The invasion history of the exotic freshwater zooplankter Daphnia lumholtzi (Cladocera, Crustacea) in North America: a genetic analysis
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Daphnia lumholtzi is a planktonic crustacean native to subtropical regions in Africa, Asia and Australia. Since its invasion to the southern USA in ~1990 it has spread across North America as far north as the Laurentian Great Lakes. We assessed invasion history using microsatellite makers and to explore the influence of mean annual temperature on the genetic structure along a latitudinal gradient in North America. Genotypic data were obtained from 9 microsatellite markers for 178 individuals from 13 populations (eight populations introduced to North America and five populations in the native range). Pairwise Fst values as well as Bayesian clustering showed a strong subdivision between native and introduced populations. Bayesian clustering identified multiple genetic clusters in recently invaded locations, suggestive of multiple invasions from various sources, including Asia and Africa. Using variation partitioning, we determined the amount of variation for genetic clusters of populations in the invaded range due to mean annual air temperature and the year of first detection. The results point to a primary introduction into the southern range of North America, with a subsequent northward expansion, and multiple introductions possibly from both the native range and by secondary spread from previously-invaded locations. Separate analysis of genetic clusters within the invaded range suggests additional effects of temperature conditions on geographic genetic structure, possibly as a consequence of D. lumholtzi’s tropical origin.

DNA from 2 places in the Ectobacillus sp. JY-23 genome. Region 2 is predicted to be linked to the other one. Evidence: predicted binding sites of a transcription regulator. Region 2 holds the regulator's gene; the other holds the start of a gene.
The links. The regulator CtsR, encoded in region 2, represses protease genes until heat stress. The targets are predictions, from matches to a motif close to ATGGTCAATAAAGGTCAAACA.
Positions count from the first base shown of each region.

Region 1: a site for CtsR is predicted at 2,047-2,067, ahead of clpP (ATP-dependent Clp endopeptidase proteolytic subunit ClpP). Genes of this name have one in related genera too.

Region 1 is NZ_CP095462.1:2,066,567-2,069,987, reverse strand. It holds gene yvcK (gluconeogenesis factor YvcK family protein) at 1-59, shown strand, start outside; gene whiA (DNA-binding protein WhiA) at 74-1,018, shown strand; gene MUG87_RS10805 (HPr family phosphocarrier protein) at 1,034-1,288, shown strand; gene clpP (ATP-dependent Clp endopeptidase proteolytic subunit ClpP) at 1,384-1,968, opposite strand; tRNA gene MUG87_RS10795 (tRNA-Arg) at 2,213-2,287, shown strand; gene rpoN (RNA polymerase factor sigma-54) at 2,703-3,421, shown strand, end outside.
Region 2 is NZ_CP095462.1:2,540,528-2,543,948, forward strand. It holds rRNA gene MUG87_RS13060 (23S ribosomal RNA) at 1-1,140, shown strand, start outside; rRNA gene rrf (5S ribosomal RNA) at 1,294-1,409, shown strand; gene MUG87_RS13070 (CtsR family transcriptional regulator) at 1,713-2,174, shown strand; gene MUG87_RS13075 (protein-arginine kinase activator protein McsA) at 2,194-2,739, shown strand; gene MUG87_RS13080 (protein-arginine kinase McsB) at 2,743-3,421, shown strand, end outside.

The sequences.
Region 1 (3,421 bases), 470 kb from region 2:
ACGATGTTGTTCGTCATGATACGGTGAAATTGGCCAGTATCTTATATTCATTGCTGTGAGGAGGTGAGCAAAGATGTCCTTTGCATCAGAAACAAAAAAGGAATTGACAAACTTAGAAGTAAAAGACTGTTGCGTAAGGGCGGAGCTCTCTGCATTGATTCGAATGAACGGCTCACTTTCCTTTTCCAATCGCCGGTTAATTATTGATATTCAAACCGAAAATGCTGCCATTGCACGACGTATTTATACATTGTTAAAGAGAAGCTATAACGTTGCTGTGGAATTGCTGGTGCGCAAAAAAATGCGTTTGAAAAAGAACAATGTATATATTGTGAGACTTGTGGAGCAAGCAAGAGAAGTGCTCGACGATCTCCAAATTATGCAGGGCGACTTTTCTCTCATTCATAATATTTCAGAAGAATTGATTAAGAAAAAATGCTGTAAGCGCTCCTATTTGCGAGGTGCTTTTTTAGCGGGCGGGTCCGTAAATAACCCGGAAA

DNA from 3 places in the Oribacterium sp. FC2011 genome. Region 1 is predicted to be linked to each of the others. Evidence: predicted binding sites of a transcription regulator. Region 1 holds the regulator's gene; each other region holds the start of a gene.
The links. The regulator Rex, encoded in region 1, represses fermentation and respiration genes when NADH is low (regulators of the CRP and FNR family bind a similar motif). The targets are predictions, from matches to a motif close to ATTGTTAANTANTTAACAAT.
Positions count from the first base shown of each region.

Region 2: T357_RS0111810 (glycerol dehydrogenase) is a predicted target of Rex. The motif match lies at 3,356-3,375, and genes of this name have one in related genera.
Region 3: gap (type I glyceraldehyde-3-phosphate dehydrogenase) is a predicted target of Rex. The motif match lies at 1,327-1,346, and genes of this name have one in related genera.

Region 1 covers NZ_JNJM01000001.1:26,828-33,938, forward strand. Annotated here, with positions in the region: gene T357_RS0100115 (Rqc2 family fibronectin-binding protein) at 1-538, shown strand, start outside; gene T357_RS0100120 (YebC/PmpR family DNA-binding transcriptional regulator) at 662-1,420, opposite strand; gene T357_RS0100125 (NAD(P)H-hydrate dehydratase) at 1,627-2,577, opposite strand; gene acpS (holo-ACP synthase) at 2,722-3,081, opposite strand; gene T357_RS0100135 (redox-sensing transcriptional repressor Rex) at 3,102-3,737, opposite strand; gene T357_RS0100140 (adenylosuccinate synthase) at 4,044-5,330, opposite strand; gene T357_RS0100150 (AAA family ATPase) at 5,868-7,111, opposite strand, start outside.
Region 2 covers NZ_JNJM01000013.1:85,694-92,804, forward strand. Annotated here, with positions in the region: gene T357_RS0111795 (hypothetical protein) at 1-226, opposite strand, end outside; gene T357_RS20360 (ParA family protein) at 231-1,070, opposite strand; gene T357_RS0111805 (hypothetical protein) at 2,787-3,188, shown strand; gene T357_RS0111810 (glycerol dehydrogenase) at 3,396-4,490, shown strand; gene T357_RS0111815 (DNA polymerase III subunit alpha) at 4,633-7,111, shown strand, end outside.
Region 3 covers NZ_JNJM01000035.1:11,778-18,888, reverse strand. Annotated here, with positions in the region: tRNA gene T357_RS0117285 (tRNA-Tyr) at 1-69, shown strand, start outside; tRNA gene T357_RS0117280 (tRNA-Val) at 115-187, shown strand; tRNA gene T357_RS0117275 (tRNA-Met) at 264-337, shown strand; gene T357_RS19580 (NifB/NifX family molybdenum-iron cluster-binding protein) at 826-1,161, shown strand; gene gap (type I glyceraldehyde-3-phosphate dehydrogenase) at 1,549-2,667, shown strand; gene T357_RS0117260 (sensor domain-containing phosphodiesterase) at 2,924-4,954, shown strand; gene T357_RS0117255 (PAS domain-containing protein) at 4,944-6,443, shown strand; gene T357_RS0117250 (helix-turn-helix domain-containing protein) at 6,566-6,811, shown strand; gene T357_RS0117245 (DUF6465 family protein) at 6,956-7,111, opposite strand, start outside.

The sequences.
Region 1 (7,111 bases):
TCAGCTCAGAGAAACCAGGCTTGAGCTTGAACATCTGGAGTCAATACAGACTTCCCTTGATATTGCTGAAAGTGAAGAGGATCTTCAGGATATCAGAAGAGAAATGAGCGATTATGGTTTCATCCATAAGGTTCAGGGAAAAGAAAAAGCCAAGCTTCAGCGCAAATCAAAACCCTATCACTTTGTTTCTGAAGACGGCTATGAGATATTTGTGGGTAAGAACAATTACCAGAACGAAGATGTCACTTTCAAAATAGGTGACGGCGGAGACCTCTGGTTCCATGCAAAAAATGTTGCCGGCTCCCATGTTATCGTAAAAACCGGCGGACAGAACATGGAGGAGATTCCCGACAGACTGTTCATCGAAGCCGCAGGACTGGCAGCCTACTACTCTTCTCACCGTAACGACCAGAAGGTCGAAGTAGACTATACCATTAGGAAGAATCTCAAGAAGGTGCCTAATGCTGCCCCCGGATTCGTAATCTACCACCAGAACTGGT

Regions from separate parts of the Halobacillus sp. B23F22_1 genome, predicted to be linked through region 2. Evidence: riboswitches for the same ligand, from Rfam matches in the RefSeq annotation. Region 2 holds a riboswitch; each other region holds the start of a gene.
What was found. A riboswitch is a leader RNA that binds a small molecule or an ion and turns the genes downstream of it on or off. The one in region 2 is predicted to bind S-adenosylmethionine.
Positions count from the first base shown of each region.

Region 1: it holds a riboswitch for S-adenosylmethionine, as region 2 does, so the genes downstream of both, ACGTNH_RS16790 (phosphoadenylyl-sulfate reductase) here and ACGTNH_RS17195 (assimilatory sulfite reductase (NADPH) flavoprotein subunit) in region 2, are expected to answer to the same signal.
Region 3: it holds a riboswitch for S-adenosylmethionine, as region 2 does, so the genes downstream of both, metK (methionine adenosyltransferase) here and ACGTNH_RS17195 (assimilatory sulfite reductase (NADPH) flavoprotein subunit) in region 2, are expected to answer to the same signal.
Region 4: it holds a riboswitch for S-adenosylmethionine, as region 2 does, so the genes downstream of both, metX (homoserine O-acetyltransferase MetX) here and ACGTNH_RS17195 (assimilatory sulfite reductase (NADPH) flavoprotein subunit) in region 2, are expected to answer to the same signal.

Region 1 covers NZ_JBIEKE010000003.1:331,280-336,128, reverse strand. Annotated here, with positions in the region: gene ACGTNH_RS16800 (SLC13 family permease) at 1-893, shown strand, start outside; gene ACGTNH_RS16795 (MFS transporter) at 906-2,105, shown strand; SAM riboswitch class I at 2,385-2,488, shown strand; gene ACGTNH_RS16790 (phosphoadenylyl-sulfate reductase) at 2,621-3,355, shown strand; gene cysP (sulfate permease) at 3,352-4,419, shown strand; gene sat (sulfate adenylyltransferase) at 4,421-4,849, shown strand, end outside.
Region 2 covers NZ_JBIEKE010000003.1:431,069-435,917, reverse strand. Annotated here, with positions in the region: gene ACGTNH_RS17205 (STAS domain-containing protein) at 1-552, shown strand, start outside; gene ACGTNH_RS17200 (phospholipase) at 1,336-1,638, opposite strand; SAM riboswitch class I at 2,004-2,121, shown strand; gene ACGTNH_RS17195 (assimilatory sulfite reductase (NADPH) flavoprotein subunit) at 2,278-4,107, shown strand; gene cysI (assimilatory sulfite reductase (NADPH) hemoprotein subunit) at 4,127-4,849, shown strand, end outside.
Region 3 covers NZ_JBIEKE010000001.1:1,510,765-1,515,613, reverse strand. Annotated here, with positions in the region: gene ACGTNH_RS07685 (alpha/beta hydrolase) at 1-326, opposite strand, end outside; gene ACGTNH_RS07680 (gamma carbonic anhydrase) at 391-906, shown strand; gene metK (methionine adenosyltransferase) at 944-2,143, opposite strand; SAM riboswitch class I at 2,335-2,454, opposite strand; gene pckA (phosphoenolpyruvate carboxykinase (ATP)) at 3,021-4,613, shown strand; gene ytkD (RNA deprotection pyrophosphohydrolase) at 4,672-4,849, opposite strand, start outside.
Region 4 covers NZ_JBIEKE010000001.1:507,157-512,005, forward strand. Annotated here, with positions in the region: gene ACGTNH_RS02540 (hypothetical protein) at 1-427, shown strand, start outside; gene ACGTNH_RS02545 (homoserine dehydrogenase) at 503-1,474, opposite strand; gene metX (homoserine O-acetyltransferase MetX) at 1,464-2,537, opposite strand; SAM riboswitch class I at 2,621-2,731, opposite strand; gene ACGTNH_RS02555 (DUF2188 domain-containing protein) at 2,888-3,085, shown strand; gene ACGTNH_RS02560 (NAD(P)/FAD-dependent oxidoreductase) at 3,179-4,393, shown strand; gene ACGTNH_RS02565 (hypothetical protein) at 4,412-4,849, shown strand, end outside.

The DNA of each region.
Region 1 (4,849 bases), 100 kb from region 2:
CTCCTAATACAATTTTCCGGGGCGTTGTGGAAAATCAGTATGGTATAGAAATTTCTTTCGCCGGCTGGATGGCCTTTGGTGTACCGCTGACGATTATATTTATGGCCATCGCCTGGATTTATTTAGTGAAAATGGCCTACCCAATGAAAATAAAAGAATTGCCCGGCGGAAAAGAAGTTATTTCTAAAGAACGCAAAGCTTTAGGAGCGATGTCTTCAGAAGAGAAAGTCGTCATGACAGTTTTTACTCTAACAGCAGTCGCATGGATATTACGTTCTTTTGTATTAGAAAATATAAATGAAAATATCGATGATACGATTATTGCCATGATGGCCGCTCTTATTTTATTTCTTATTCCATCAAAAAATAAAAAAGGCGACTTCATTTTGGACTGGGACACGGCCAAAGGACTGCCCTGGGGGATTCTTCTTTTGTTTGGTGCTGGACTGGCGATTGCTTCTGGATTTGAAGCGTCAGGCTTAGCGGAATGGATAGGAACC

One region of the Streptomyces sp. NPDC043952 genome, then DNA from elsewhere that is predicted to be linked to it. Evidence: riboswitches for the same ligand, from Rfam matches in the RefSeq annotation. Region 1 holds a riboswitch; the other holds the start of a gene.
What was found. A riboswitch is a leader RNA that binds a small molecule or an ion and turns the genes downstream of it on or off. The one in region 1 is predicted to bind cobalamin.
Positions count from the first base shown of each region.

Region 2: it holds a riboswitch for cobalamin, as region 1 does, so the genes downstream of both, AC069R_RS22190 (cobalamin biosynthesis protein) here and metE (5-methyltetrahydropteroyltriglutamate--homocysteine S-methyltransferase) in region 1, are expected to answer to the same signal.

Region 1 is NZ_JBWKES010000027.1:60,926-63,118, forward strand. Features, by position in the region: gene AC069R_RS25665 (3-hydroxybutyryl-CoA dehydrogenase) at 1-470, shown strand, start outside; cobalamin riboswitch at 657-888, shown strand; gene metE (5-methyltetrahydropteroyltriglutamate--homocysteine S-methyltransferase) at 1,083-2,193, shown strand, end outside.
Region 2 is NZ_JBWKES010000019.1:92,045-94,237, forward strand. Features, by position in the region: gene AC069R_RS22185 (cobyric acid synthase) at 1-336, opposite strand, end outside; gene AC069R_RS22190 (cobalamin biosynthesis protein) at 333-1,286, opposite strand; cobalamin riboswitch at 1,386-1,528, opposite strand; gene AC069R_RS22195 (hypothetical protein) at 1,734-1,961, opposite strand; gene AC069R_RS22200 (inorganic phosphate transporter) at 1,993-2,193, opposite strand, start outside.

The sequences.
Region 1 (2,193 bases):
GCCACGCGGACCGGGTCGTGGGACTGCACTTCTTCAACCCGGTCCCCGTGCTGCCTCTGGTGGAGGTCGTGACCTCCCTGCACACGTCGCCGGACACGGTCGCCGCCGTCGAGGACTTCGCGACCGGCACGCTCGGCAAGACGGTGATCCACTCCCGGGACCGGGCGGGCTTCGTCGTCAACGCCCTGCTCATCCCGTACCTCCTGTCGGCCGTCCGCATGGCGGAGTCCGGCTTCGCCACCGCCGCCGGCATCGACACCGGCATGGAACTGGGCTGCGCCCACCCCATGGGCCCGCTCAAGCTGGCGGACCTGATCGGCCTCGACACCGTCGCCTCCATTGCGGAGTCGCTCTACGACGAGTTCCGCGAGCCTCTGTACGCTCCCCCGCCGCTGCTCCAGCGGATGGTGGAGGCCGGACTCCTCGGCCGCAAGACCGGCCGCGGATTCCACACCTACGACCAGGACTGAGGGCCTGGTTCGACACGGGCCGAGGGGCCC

KeywordsBiological invasion Macrogeographic genetic structure Range expansion Zooplankton Population genetics Microsatellites
We are grateful to John Colbourne, Joachim Mergeay and Luc De Meester for sharing microsatellite primer sequences, to Robert Burdis, John Colbourne, Norman Davidson, Meghan Duffy, Wyatt Hoback, Ram Kumar, Chris Luecke, Anke Mueller-Solger, Brian Peterson, La-orsri Sanoamuang, Ron Semyalo, Jim Stoeckel and Colin van Overdijk for providing samples used in this study, and to Amy Benson, United States Geological Survey for providing us with a map of the temporal D. lumholtzi distribution in North America. DF was supported by a European Commision Outgoing International Marie Curie postdoctoral fellowship (MOIF-CT-EVOLEXOTIC 40285). We thank two anonymous reviewers for constructive comments on an earlier version of the manuscript.
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